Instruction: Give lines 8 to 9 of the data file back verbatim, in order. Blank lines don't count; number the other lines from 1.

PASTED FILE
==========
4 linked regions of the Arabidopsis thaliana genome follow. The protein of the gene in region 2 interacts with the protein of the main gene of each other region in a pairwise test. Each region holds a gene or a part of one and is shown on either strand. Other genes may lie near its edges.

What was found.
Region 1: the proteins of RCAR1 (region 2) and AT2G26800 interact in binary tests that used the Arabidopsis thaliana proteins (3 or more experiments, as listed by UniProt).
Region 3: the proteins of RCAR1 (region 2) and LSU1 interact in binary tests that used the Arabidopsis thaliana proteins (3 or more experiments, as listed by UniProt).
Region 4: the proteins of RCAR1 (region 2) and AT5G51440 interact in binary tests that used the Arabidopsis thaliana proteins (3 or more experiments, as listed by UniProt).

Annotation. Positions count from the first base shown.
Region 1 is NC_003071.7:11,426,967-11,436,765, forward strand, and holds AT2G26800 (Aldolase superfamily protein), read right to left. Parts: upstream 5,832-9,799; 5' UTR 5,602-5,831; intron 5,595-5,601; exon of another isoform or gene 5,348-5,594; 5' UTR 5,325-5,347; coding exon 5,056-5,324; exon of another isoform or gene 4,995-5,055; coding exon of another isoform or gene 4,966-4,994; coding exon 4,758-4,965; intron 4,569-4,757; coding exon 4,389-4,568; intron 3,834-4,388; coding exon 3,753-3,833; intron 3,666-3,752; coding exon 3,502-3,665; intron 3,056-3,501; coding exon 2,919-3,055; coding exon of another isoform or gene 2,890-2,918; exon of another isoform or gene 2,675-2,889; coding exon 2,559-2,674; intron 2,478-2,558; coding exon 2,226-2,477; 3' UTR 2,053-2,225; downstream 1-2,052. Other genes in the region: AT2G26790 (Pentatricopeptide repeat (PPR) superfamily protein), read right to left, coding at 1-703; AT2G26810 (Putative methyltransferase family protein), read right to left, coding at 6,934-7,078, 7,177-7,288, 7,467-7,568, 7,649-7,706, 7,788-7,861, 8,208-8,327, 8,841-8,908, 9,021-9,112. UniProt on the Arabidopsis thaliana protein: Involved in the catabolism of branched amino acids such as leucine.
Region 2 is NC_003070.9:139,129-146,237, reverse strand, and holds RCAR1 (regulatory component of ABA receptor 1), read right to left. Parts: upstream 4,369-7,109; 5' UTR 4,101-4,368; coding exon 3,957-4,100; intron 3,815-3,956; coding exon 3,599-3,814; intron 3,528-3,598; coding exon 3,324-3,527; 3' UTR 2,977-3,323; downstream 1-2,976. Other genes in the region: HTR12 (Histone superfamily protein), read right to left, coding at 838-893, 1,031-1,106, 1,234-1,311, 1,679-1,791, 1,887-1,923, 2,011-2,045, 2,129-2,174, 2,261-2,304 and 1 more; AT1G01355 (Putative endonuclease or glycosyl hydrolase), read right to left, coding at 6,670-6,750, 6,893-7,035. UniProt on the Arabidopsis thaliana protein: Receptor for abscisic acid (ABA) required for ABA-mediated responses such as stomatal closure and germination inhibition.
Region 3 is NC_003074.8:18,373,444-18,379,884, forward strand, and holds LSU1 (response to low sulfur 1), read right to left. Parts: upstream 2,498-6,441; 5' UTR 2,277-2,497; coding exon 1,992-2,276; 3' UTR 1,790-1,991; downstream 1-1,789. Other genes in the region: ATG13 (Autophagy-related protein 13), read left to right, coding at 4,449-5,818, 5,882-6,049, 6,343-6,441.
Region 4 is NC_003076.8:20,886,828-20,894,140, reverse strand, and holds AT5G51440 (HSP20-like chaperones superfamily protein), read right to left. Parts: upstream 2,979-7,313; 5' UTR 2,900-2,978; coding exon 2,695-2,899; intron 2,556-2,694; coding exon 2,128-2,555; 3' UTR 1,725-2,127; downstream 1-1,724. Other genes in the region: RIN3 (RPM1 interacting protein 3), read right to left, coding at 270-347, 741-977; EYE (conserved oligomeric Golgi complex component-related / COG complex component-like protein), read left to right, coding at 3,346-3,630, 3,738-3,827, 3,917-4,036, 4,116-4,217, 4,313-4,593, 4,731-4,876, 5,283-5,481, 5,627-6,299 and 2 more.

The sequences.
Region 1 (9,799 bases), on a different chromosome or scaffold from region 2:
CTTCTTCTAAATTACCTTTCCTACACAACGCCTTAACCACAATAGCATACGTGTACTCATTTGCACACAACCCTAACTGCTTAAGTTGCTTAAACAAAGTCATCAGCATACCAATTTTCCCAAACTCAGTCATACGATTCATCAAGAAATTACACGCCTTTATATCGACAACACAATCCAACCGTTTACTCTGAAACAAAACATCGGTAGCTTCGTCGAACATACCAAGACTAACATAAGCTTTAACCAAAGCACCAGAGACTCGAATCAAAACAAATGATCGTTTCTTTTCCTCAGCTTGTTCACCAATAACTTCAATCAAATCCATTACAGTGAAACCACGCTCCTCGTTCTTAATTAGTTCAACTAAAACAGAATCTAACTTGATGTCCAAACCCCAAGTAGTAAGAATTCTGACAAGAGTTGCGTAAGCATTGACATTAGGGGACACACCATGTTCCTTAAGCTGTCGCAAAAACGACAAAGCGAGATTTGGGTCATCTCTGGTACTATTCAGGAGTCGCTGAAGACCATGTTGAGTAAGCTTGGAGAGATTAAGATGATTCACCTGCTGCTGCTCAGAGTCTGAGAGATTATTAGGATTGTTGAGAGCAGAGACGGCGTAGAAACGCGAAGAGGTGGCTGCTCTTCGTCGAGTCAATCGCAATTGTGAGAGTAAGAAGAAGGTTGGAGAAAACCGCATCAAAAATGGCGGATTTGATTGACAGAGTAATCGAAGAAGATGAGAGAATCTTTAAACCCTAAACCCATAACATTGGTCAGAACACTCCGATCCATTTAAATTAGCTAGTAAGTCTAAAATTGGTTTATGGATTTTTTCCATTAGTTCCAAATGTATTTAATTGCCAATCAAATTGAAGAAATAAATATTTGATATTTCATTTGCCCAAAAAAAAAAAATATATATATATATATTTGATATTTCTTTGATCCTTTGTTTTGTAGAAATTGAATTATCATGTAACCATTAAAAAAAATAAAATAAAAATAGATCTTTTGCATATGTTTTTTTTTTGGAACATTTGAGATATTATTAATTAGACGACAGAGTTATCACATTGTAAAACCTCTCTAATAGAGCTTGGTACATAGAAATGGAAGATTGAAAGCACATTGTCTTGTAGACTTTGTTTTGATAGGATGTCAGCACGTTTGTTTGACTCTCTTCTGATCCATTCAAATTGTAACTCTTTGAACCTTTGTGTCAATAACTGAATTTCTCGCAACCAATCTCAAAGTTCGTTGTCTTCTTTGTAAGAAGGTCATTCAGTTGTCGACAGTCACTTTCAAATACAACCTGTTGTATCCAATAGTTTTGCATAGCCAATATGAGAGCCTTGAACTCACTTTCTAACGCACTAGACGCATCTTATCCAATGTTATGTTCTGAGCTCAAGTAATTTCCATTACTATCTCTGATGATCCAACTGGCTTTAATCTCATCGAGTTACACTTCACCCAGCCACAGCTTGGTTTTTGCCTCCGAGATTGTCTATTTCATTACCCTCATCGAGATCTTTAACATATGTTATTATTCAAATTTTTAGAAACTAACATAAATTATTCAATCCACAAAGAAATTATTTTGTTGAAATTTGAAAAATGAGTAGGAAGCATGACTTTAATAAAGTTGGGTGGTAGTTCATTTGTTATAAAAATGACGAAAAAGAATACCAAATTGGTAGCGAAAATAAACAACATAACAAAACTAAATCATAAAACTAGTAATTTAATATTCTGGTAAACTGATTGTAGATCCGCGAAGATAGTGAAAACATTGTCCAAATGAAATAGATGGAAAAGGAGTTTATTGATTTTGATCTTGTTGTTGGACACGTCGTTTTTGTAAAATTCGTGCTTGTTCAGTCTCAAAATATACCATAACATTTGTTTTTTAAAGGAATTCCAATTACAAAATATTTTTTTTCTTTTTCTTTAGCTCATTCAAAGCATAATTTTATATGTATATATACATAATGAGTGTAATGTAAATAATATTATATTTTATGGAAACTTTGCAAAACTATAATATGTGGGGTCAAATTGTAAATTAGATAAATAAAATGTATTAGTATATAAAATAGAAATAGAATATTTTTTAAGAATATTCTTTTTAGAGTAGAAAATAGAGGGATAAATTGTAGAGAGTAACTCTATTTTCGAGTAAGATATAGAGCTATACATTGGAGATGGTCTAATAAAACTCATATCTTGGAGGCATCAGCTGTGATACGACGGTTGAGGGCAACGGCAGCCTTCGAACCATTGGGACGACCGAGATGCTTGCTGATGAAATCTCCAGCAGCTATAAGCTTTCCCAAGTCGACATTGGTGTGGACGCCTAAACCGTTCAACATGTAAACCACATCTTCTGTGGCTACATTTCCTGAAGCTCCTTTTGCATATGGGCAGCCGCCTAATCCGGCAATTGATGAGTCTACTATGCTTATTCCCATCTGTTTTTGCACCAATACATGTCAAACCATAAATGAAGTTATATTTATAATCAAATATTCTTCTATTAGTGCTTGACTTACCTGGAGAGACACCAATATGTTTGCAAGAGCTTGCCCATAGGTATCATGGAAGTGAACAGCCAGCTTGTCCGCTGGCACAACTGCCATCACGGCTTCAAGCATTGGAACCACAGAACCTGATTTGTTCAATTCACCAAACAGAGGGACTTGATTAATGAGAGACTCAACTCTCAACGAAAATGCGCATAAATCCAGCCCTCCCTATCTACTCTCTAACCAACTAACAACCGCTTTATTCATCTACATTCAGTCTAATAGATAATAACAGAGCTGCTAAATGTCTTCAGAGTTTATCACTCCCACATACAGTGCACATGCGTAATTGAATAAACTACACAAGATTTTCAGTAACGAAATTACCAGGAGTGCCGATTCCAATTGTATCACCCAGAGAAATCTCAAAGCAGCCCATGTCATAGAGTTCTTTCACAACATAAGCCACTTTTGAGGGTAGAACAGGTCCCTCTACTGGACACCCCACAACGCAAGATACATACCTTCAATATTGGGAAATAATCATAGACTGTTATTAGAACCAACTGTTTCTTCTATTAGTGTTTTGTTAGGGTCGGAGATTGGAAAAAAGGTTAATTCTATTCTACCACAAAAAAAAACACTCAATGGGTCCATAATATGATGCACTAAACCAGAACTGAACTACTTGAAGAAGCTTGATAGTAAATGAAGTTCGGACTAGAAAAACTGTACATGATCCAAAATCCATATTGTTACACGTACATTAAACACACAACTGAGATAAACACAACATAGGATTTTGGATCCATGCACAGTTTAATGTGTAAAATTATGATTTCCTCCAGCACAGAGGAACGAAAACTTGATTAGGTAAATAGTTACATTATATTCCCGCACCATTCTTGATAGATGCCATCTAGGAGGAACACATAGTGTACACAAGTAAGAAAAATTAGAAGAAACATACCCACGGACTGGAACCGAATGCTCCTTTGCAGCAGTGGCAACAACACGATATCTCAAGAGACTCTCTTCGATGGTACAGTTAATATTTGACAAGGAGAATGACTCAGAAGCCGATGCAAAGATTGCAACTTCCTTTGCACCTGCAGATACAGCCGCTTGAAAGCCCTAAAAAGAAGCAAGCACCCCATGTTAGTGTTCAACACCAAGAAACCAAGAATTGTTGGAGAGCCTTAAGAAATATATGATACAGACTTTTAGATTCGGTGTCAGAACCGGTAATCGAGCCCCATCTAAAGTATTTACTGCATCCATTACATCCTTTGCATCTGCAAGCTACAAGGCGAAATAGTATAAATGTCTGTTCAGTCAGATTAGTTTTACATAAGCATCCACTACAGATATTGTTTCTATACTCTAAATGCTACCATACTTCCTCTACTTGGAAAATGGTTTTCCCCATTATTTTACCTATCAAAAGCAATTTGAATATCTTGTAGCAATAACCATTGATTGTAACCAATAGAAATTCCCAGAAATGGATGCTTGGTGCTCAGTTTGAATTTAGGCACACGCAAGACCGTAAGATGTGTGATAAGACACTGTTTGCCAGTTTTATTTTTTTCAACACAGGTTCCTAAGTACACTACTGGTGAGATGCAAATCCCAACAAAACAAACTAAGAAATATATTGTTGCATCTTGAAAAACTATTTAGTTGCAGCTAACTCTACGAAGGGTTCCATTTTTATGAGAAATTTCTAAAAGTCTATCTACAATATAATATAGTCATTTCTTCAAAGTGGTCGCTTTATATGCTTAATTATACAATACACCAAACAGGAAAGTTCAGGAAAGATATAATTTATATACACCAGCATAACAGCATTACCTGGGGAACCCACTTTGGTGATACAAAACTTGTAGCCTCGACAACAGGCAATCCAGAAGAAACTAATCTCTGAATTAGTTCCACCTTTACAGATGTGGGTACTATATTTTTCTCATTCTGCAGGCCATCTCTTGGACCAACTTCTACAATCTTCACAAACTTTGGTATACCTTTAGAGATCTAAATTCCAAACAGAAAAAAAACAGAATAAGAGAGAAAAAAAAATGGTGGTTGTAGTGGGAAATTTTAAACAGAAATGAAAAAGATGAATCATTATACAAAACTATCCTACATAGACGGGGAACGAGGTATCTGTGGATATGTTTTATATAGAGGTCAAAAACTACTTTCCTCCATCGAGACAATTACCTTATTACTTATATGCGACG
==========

Region 2 is NC_003070.9:139,129-146,237, reverse strand, and holds RCAR1 (regulatory component of ABA receptor 1), read right to left. Parts: upstream 4,369-7,109; 5' UTR 4,101-4,368; coding exon 3,957-4,100; intron 3,815-3,956; coding exon 3,599-3,814; intron 3,528-3,598; coding exon 3,324-3,527; 3' UTR 2,977-3,323; downstream 1-2,976. Other genes in the region: HTR12 (Histone superfamily protein), read right to left, coding at 838-893, 1,031-1,106, 1,234-1,311, 1,679-1,791, 1,887-1,923, 2,011-2,045, 2,129-2,174, 2,261-2,304 and 1 more; AT1G01355 (Putative endonuclease or glycosyl hydrolase), read right to left, coding at 6,670-6,750, 6,893-7,035. UniProt on the Arabidopsis thaliana protein: Receptor for abscisic acid (ABA) required for ABA-mediated responses such as stomatal closure and germination inhibition.
Region 3 is NC_003074.8:18,373,444-18,379,884, forward strand, and holds LSU1 (response to low sulfur 1), read right to left. Parts: upstream 2,498-6,441; 5' UTR 2,277-2,497; coding exon 1,992-2,276; 3' UTR 1,790-1,991; downstream 1-1,789. Other genes in the region: ATG13 (Autophagy-related protein 13), read left to right, coding at 4,449-5,818, 5,882-6,049, 6,343-6,441.